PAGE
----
Re: The state of linux security

From: Helge Hafting
Date: Sun Jul 20 2008 - 07:01:40 EST

On Wed, Jul 16, 2008 at 04:05:07PM +0000, Cheradenine Zakalwe wrote:
> Right, for a start, if I was a professor at university I'd much rather
> some "smart" students crashed 100 boxes a day for a year than one
> owned several servers. In any case, it seems absurd that anybody
> looking for security holes to either subvert or crash systems would be
> deterred by the lack of security commit messages. They already know
> what they are looking for. On the other hand, there has to be some
> metrics available for normal people to make an informed decision about
> the relative security of linux and the likely hood that smart people
> are able to cause a bit of mindless vandalism or get up to much worse.
> Your hand waving and obfuscation simply do not wash. The bugs being
> talked about are not just any bugs. They have their own commercial
> value because they can allow the complete subversion of your systems.

Bear in mind that top linux development does not happen in a
corporation. So "commercial value" is a complete non-issue.
Corporations like RedHat and SUSE care about this though. If
you want guarantees and documented security - that is where you
want to go. Not to the kernel mailing list.

> This (for most people I'd guess) is far more dangerous than simply
> having their computers crash.

Sure. And kernel developers don't want their machines
taken over either. So they do fix security bugs.

> This business of passing the buck onto vendors is also absurd. If

Not absurd if you think about it. Most linux developers don't develop
linux for money - they don't have customers - so customers have *no*
hold over them at all. Vendors are the ones who have to care, so they
do that.

Still, linux security is good for a different reason - there is prestige
in making linux good, and so developers strive for that. Also,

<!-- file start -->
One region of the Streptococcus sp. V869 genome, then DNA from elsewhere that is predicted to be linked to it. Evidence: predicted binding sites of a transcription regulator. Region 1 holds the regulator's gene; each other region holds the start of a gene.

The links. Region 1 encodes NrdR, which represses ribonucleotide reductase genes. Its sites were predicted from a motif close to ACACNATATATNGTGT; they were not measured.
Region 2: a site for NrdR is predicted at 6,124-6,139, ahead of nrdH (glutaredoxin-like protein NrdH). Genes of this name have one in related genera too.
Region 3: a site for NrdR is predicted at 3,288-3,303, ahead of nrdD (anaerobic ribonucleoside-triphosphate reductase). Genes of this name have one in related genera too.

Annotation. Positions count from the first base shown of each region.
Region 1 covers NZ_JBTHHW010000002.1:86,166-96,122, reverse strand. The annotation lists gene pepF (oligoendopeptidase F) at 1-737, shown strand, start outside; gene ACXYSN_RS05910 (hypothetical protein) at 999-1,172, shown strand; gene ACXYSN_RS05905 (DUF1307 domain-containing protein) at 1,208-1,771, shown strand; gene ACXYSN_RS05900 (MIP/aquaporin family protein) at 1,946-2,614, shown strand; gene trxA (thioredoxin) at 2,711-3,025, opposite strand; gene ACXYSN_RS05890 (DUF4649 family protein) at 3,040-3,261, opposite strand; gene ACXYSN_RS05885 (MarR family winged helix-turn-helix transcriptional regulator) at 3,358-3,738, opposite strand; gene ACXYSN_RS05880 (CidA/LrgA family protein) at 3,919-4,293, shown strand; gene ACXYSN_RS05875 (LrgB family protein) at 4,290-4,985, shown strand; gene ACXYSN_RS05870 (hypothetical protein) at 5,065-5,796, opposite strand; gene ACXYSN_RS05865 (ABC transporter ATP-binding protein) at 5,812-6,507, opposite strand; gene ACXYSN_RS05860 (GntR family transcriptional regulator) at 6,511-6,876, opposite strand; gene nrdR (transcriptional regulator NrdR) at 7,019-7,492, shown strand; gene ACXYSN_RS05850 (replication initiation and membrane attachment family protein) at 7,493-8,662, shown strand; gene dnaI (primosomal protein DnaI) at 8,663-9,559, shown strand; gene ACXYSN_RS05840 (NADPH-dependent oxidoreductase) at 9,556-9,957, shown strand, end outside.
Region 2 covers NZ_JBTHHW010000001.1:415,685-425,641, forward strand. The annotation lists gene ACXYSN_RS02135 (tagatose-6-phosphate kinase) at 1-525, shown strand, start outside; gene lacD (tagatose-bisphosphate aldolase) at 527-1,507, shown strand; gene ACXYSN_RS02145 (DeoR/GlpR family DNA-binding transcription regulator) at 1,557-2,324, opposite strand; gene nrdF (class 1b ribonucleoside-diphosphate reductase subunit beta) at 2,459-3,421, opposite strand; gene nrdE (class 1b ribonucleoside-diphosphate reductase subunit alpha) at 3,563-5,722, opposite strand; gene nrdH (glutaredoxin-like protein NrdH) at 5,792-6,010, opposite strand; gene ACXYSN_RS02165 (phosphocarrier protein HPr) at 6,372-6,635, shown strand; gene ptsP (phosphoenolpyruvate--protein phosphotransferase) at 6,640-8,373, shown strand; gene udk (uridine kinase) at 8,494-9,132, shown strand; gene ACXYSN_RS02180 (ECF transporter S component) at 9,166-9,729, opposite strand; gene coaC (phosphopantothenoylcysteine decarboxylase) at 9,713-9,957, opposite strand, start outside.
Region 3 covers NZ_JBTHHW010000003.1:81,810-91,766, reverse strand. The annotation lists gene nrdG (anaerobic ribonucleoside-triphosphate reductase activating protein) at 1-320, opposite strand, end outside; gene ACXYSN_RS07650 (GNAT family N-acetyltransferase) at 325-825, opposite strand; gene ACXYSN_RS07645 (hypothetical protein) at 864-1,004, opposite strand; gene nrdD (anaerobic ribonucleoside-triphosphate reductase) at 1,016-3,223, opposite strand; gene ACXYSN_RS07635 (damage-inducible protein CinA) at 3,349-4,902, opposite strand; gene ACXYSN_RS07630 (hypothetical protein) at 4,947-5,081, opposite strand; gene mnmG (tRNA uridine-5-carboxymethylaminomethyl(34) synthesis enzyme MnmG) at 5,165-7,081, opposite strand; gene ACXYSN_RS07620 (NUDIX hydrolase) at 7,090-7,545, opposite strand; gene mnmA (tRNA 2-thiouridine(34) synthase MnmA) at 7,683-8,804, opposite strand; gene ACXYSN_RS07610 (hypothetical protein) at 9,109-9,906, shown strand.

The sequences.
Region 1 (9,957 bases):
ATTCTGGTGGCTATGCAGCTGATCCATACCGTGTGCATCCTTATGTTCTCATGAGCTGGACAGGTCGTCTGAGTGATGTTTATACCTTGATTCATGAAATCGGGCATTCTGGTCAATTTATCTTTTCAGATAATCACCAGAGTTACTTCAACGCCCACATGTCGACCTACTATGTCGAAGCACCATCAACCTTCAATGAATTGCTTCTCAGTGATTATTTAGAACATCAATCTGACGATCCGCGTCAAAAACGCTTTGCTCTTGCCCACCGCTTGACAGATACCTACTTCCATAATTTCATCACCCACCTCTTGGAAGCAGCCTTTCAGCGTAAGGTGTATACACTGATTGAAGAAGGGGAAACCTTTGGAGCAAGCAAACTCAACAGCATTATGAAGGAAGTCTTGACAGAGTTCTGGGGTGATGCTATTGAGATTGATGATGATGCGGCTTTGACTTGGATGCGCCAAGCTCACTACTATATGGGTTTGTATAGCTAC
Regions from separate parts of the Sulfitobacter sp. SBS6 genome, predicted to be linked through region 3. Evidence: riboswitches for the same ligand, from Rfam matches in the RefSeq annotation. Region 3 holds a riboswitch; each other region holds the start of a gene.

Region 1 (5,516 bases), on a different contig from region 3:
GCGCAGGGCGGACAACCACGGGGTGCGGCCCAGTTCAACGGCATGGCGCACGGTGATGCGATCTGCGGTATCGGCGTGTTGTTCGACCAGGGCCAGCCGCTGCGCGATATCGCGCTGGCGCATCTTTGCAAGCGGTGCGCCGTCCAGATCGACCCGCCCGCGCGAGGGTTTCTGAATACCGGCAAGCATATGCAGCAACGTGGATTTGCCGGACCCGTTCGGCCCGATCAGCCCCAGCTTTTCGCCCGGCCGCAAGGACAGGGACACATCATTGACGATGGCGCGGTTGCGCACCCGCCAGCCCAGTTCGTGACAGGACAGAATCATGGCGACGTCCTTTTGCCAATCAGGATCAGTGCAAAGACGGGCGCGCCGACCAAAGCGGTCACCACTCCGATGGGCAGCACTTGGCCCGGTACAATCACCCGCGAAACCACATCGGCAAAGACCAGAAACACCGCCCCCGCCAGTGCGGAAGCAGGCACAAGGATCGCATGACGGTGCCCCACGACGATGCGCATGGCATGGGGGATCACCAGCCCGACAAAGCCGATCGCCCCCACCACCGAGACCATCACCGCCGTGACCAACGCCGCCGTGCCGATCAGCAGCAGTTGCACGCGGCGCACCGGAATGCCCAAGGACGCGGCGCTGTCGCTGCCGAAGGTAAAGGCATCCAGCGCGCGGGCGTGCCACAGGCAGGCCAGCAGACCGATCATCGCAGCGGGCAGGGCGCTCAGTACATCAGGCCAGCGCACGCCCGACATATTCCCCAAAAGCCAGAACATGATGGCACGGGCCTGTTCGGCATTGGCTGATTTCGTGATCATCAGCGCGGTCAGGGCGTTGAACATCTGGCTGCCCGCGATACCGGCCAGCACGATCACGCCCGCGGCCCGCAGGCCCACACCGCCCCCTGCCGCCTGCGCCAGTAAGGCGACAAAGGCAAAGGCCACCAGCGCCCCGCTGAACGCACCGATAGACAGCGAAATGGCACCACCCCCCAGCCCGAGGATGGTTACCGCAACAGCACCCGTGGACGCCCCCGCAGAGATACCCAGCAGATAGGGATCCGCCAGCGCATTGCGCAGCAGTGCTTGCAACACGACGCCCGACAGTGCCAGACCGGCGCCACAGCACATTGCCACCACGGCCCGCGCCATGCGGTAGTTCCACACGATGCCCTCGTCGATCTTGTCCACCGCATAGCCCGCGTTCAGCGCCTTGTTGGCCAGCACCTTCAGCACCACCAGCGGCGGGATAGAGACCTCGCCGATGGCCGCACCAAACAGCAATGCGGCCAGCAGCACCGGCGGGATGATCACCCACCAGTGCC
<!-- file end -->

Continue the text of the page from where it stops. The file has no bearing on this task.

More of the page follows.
security-concerned vendors are always welcome to bring security

> security is not built into your development mindset and models from

Each developer has the mindset "what I want from linux". That's
what you get from such a loosely organized effort. But many actually
wants security, so you get that even without a clear policy.

> One more thing I'd like to throw out there on the issue of
> accountability is this: How do I know that some developers have not
> been paid to specifically introduce some obscure security flaw? Given
> that such subversions happen frequently in every other field of human
> endeavour where potential profit is involved, this is not beyond the
> realms of possibility.

This is much harder to do in linux, than in a closed-source system. If I
bribe a key microsoft developer to put in a backdoor, then nobody notice
until I exploit it - for the source code is a trade secret.

If i bribe a linux developer to put in a backdoor, then this developer's
patch will likely be rejected by the upstream maintainer or Linus, for
containing a griveous scurity flaw. And if it isn't caught immediately,
then it will still be open for all to see.

Also, bribing a key linux developer is probably much harder, since
they work for pride instead of money. Someone getting caught
would likely never be trusted in open-source development again,
a dramatic loss for such a person.

> If the attitudes of the people at the top of linux development don't
> change this is the end of the linux experiment for me and i'm sure
> many other people. The percieved benifits of transparancy, openness
> and cost will have been completely smashed for the vast majority of
> users. This is not something to be taken lightly.

Current attitudes has brought linux where it is today - it works very

Helge Hafting

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